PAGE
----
Many changes are expected to alter the wine industry within the next few years, and it is likely that these new innovations in technology will create a difference experience for consumers. In the past, it might have been difficult to find a bottle of wine for a reasonable price that also tasted good. With industry changes, however, it could be that some of the higher-tier options are available to the average wine enthusiasts.
A large part of this tends to stem from the price of cork and how it is used to keep wine throughout the fermentation process. Oxidation can spoil the wine, but if cork can also carry a type of bacteria that can also cause wine to become undrinkable. As a sustainable option, cork can work very well, but it does not necessarily work for mass production.
Screw caps have helped wineries in a number of ways. They are highly effective at keeping wine, especially roses and white wines, and can be cheaper for wineries to acquire, as well. There are a number of problems with them, on the other hand. They do not allow air flow which can ruin the taste of red wines, and consumers perceive bottles with screw caps to be cheaper.
As a result, many wineries are looking for other options in order to achieve the same effect as cork, but to avoid transmitting bacteria. A number of alternatives have emerged, including synthetic and glass. These other options can be beneficial in some ways, but they also can cause problems that affect the quality of the wine.
“There are also synthetic corks, which offer affordability and a cork-like appearance. Yet some critics say they don’t expand and contract at the same rate as the glass bottle, which means wine can leak out, or too much air can get into the bottle making these closures less suitable for age-worthy wine,” writes Angela Logomasini for the Huffington Post.
For fine wine trading platform such as CWEX that enables trading with fine wines in cryptocurrencies, there might also soon be some other types of closures available, such as a “technological cork.” Made from the cork tree, it still uses the same material by first cleaning the cork and pressing it back together. DIAM, a company in France, claims that they remove all of the bacteria lodged in the cork and then makes it useable for wineries.
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DIAM has also designed a system to monitor how much air flow is directed in and out of the bottle while offering several grades of corks to businesses. Many consumers tend to be happy with DIAM’s new inventions, though some urge that there should be more regulations and should be monitored by the FDA. Part of this might be for bacterial concerns or worries that the plastic used to reconnect the cork might be toxic, but it might also be the fear of embracing the new.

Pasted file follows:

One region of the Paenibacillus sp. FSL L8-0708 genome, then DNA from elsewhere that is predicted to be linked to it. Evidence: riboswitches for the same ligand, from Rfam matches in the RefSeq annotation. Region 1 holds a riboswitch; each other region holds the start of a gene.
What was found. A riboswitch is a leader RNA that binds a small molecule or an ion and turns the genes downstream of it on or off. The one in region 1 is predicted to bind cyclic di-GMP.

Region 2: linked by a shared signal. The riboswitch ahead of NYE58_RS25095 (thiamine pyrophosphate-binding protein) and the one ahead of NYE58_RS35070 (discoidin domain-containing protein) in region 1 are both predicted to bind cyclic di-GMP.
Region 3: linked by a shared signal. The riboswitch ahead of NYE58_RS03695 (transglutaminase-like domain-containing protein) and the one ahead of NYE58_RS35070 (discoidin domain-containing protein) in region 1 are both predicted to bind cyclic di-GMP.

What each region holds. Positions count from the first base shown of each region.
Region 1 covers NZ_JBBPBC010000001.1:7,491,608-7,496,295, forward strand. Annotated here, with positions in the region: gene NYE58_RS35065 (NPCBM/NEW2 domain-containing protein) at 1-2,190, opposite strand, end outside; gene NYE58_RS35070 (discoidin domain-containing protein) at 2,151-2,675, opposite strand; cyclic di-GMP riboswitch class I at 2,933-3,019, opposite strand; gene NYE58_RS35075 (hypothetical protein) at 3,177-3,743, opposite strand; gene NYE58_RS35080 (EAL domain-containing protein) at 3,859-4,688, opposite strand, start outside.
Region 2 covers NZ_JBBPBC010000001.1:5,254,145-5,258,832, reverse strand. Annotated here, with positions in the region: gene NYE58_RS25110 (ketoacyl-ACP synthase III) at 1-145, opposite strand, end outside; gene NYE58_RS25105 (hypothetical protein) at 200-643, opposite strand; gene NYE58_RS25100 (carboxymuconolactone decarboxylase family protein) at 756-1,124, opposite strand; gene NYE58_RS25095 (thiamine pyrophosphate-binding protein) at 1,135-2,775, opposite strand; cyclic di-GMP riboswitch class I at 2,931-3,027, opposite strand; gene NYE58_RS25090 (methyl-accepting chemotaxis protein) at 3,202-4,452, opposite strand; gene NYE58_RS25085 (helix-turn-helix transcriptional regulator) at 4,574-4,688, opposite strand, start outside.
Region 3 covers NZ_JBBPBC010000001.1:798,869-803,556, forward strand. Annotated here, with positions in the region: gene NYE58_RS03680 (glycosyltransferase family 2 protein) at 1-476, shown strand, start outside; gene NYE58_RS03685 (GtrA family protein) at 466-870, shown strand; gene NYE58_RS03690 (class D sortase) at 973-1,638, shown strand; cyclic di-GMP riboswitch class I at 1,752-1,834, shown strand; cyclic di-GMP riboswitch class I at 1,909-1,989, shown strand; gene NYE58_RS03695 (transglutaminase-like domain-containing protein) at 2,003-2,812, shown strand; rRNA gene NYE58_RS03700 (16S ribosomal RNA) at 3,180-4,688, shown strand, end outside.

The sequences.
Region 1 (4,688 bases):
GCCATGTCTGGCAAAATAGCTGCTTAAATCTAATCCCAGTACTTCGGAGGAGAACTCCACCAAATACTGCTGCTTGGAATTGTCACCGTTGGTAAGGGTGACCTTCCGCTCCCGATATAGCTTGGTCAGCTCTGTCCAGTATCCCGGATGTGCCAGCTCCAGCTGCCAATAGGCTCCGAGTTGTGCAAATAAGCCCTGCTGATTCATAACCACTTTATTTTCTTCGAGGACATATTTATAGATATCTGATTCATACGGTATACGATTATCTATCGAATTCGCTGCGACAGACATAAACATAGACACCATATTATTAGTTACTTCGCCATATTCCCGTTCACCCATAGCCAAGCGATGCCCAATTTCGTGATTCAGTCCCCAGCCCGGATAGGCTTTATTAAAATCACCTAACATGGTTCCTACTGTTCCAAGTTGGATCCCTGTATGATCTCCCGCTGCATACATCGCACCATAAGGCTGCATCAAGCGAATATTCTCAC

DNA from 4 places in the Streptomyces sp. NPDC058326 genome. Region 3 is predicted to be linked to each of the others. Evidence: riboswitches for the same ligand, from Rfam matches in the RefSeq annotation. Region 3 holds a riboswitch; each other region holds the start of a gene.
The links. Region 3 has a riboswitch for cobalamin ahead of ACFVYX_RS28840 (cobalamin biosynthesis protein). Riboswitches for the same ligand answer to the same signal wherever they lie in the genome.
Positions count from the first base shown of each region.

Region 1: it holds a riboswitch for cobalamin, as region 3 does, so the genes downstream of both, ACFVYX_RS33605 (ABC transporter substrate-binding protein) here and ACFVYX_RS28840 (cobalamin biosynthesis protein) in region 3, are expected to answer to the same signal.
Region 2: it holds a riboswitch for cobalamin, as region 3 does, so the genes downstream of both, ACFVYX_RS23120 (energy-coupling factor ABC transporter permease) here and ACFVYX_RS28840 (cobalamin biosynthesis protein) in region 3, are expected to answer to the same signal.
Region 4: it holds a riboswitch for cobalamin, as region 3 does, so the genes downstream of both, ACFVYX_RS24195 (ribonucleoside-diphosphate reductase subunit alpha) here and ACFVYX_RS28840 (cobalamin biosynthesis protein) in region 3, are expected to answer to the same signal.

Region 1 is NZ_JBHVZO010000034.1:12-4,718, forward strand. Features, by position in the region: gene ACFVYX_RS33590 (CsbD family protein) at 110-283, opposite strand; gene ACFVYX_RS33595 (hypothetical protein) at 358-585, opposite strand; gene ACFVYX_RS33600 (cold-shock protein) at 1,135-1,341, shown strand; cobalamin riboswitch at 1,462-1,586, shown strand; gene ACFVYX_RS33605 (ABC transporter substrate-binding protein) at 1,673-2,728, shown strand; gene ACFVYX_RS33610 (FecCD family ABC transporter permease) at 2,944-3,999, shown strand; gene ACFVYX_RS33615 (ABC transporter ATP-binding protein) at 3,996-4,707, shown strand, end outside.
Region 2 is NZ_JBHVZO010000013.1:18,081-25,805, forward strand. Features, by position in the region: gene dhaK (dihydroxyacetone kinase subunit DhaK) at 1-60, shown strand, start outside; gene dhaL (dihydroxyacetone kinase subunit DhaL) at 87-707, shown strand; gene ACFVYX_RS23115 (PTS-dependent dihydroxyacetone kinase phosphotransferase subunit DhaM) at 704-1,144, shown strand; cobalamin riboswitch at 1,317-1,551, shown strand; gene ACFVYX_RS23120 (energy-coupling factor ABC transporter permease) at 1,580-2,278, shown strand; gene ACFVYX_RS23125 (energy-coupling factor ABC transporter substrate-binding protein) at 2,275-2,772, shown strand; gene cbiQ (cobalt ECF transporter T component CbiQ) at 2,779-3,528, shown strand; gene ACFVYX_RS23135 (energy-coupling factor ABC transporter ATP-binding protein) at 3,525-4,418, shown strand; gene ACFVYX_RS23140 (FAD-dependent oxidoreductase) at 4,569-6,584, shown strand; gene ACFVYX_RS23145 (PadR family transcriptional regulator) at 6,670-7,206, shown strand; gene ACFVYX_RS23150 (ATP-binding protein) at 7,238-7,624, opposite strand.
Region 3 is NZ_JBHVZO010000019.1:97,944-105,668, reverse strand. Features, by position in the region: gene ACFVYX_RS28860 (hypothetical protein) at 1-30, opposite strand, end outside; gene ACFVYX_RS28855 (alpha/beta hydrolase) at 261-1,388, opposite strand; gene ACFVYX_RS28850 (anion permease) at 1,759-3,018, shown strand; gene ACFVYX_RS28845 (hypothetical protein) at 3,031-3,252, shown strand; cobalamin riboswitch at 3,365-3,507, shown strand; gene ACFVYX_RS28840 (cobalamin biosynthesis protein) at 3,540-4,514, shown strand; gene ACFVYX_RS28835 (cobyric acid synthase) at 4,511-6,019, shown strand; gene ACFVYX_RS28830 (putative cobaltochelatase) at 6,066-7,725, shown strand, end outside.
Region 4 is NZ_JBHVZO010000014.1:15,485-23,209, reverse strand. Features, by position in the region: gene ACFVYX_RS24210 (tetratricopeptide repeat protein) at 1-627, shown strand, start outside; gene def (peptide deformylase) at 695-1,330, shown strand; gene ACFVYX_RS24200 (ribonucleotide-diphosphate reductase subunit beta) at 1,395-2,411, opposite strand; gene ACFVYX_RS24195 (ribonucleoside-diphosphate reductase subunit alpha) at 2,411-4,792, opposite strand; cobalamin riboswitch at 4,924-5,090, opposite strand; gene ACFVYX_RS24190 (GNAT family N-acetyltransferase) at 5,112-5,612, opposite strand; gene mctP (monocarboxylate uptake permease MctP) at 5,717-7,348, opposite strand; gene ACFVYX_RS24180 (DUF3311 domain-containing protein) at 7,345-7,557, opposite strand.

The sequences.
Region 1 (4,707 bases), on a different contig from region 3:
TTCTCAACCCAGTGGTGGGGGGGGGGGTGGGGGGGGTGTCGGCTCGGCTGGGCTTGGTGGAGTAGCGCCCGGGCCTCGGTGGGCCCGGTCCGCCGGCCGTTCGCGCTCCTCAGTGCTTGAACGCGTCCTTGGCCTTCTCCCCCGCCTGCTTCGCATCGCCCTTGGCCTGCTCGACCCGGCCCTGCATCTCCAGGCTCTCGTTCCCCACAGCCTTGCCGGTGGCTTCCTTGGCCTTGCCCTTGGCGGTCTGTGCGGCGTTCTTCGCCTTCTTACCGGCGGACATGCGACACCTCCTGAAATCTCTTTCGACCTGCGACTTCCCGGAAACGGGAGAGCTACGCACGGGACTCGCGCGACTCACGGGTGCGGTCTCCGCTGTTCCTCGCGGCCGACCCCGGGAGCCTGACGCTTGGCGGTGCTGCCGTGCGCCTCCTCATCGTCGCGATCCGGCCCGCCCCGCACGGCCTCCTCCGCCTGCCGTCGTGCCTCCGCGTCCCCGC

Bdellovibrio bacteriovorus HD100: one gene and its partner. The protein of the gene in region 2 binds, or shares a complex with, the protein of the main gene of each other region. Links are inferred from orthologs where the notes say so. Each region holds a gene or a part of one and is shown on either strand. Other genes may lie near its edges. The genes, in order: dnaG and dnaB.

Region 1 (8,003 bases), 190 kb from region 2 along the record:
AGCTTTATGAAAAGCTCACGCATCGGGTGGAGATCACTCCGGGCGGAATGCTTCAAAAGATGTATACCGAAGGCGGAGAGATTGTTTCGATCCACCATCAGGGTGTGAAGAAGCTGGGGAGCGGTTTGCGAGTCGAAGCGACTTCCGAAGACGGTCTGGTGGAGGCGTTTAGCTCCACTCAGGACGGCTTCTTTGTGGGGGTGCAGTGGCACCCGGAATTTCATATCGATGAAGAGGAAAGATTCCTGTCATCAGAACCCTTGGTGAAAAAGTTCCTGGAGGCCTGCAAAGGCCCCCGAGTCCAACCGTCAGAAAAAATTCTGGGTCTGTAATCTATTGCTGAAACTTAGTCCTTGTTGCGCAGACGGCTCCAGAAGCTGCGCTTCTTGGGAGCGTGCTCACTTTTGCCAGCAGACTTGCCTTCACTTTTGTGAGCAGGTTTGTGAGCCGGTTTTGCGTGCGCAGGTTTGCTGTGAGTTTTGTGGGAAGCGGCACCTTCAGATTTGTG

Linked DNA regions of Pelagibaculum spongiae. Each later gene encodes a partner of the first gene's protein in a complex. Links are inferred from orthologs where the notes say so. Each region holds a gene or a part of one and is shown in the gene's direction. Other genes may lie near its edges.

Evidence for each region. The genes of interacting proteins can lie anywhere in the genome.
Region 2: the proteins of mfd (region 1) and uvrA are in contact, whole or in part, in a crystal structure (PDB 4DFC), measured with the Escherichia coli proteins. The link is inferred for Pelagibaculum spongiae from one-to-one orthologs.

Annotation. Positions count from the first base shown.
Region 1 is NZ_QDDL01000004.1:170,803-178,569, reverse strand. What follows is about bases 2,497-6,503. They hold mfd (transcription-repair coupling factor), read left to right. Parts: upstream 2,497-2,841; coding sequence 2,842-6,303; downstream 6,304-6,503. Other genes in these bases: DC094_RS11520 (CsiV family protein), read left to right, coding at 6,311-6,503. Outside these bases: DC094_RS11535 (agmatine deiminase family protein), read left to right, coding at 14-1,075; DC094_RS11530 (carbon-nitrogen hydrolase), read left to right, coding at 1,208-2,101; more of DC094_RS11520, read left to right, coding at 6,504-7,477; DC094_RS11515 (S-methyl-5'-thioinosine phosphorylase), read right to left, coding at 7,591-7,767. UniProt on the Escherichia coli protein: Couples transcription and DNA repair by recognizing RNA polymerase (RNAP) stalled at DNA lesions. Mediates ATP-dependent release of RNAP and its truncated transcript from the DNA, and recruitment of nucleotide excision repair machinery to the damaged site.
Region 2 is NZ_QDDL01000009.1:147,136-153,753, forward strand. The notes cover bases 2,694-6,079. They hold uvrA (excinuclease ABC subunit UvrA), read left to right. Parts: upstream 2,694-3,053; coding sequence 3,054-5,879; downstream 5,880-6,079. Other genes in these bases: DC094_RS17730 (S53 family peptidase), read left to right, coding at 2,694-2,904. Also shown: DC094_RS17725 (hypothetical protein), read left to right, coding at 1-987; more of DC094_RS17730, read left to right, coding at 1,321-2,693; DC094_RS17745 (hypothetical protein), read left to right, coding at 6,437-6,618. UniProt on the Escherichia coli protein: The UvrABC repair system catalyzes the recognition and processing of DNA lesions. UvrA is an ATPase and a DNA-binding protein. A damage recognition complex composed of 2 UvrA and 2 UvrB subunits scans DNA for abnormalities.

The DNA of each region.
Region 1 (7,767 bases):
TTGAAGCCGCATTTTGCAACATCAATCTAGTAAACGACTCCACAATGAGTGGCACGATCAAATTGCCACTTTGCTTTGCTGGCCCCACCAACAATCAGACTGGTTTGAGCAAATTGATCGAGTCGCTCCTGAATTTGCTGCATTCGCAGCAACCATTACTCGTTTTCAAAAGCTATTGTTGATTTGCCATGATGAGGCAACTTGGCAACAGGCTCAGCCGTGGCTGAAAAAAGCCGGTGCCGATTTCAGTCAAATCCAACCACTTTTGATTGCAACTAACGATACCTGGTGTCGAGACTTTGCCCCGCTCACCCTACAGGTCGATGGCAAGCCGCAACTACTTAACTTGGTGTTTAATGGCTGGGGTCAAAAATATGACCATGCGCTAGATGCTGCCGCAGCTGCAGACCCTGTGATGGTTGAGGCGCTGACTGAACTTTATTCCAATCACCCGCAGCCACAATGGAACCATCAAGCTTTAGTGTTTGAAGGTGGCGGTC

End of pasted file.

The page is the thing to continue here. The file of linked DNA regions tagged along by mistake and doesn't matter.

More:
How wine is delivered to the consumer is not the only aspect of the wine industry that is likely to change. Technology has now added new ways to taste and compare wines, and phone applications have taken over in how drinkers review their favorites. While it might seem like this could only affect a small market, the app Vivino has changed how wineries reach consumers and with which corporations and traders they work with. More and more enthusiasts are looking to share their opinions online, especially when it is simple to scan and share information with others.
“The additional facts that the Vivino library now contains over 8.5 million bottles of wine and users are actively scanning 300,000 bottles per day for more information are staggering. An app that also stores the world’s largest wine library, where you can find a rating on nearly every single wine in the world, could even be enough to push it to the front screen of your smartphone,” states an article written by Daniel Burrus for the Huffington Post.
This offers those who might not have any knowledge whatsoever in wine tasting before to learn which options are the best and what is available in their price range. Wineries can also take advantage of this by knowing what is popular and what their consumers are looking for. With access to this data, they can make accurate predictions about what will do well in the future and which types of wines might be lagging behind.
A number of industries are finding that they must adapt to recent technology. The wine industry is one that is looking to take advantage of new advances in wine preservation and social media in order to deliver better options to tasters. With these new improvements, it is possible that we all will enjoy better wine and know what to choose instead of blindly guessing whether a bottle is high quality or not.